This family history finds some parallels with the Alighieri family history in 13th and 14th century Florence. Born into a family of decayed nobility, Dante found himself in the midst of a dispute that began before he was born, in 1265. The Guelphs and Ghibbellines feuded in Florence until the Ghibellines were expelled in 1289, by losing a battle in which Dante fought on the winning side. The Guelphs later broke into two factions, White and Black, and Dante remained loyal to the White. After the decisive victory by the Black Guelphs in 1302, Dante was dispossessed of his wealth, banished, and even sentenced to death in absentia, which meant he could be summarily executed if found in Florence or any of her holdings. So both the Pynchon and the Alighieri families lived during political-economic feuds over which they had no control, but upon which their position and well-being depended. I see another parallel in the deaths of Dante's best friend Guido Cavalcante, and Pynchon's sometime roommate, Richard Farińa, who died at the peak of the '60s "movement" due to an apparent motorcycle accident. Many believed neither death was an accident.

Pynchon's Survival Strategy

Writing a nineteen page introduction to a recent edition of George Orwell's 1984, Pynchon mentions McCarthy in the third paragraph. As Orwell, or Eric Blair, was a British subject, he never ran afoul of McCarthyism, so it seems mentioning McCarthy was more important to Pynchon than Orwell. With Nixon in the House and McCarthy in the Senate (both being fed information by Allen Dulles, soon to be Director of the CIA), there were a series of "purges" of Morgan men from positions of importance in Washington during the late '40s and early '50s, in the name of "Anti-Communism." The most notorious of these was the case against Alger Hiss, who was framed by Whitaker Chambers. The courts later found Hiss innocent on appeal, but not before Hiss lost his State Department job and served a prison term. The implications of this much publicized case were not lost on Pynchon. By the time he wrote "Entropy" (1960) at age 23, he seemed to know his destiny was to become what was then called a "political satirist." He knew for Hollywood writers during the McCarthy era the "wages of satire" were hard. It may have been then that he adopted his reclusive posture toward the media, following the example of fellow Cornellian Vladimir Nabokov, a survival strategy from which he has not wavered.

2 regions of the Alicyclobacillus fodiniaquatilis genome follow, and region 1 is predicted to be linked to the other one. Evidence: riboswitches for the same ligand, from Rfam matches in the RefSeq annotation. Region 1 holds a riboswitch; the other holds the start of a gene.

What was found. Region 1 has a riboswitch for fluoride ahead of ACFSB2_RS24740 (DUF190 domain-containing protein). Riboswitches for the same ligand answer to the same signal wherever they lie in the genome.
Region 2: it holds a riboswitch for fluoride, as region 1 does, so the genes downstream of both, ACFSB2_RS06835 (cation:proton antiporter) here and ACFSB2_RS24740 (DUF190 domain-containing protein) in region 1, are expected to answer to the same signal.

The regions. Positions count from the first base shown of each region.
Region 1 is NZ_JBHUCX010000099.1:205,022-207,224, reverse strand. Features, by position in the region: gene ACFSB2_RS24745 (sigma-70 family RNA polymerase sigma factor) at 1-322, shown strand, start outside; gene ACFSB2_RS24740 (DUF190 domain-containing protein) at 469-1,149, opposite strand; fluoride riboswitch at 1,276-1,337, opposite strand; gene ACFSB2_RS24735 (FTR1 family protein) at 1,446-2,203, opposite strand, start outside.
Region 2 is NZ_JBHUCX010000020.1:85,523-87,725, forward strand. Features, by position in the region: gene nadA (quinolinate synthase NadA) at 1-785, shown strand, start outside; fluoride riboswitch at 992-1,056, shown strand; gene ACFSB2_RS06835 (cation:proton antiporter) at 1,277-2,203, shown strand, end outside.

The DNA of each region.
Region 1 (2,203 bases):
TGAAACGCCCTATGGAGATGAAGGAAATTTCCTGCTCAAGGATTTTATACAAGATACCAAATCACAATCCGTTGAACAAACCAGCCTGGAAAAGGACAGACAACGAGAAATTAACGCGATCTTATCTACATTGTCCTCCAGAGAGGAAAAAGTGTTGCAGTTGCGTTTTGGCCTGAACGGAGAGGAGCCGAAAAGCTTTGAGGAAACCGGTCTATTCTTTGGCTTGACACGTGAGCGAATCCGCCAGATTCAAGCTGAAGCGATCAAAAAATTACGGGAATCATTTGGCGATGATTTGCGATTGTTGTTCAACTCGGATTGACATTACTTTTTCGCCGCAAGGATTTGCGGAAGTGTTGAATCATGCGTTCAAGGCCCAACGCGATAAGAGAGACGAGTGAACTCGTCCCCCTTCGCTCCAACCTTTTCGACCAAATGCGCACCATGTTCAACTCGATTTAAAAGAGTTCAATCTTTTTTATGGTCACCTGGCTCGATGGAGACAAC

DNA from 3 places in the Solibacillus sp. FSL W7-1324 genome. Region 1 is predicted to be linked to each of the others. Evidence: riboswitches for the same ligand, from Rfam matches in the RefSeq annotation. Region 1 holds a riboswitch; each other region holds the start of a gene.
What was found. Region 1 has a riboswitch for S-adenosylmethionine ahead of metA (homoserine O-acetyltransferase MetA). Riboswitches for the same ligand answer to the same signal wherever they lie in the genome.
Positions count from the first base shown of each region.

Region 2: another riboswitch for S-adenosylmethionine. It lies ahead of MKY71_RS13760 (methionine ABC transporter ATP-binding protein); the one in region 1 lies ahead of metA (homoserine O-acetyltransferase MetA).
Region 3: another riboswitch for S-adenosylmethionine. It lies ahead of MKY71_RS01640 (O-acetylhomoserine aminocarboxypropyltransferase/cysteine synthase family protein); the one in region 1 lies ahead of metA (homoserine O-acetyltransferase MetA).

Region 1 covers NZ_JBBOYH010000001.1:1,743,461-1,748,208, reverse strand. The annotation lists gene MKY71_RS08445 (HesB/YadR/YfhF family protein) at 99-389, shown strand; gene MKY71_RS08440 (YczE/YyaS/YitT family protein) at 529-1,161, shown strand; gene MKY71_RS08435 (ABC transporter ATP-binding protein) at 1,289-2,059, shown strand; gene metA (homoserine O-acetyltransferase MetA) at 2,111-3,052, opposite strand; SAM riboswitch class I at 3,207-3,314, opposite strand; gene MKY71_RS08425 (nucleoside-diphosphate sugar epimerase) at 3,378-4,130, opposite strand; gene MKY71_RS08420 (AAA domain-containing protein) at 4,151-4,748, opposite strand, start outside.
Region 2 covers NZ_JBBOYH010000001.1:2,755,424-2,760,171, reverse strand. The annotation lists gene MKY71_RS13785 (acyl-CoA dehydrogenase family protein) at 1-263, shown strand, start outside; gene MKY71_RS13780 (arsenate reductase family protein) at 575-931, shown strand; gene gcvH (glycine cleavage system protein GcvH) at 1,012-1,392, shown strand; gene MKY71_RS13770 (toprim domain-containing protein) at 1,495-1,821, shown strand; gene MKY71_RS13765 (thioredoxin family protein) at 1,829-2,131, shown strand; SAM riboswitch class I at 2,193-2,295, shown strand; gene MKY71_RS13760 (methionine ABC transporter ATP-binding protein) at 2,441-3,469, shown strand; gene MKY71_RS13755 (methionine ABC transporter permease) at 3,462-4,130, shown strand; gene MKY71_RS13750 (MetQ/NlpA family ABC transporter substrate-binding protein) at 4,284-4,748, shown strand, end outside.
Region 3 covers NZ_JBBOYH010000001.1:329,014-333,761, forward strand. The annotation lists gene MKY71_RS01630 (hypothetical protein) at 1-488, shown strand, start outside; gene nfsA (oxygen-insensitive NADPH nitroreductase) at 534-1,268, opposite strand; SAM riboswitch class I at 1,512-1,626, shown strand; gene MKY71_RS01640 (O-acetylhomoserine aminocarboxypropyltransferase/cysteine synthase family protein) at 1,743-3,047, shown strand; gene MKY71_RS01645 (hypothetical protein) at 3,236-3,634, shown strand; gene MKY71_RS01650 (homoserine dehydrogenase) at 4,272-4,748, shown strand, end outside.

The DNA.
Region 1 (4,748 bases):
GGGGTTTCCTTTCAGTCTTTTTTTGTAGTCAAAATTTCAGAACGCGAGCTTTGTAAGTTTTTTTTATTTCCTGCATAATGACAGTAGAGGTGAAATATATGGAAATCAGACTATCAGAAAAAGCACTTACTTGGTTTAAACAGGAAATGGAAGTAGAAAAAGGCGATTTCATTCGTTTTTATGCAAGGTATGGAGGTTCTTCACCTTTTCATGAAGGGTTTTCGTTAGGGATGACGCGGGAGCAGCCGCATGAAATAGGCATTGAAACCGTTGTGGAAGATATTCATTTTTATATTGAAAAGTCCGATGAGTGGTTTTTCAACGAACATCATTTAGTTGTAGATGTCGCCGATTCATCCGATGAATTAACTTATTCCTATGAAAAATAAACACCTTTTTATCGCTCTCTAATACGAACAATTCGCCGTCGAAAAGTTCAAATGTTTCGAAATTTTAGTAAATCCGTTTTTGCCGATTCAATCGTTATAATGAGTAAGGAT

Anxiety's Influence

Pynchon's mature style descends from a collegiate insight. According to one of Pynchon's professors, Mike Abrams at Cornell [6], Pynchon wrote an undergraduate paper discussing the styles of Voltaire as a farceur, and Samuel Johnson as a moralist. Having analyzed and contrasted their works, Pynchon set about to write stories that alternately employed their techniques in one work. The first successful attempt was "Entropy," alternating farce and moralizing. Over the years Pynchon continued to refine his style. Not coincidentally, both Voltaire and Johnson got themselves in some youthful trouble by satirizing the corrupt and sometimes powerful men of their day, and that wasn't lost on Pynchon. His new style was called "black humor." It was original and much copied by other writers of his generation, and for a while it seemed Pynchon would be pigeonholed as a "black humorist" who derived his style from Voltaire and Johnson. But it was to Dante he was ultimately drawn, and though he sometimes alludes to Orwell and to T.S. Eliot (and a host of others), it is not as literary heir to ancestor. It is to Dante he owes his largest debt.

In "Mortality And Mercy In Vienna", his second published story (1959), Pynchon seems to experiment with how to have characters get their just deserts. Briefly, his cast of somewhat grotesque characters are a collection of, in Dante's sense, the damned. He has a group, his first "Whole Sick Crew," but little overt moralizing. Instead, their accumulated sins read almost like a checklist of the Seven Deadly Sins, and Pynchon writes-in their execution at the hands of a deranged Ojibwa Indian. A bit of Gravity's Rainbow makes explicit what is implicit in "Mortality And Mercy In Vienna." "Dear Mom, I put a couple of people in Hell today."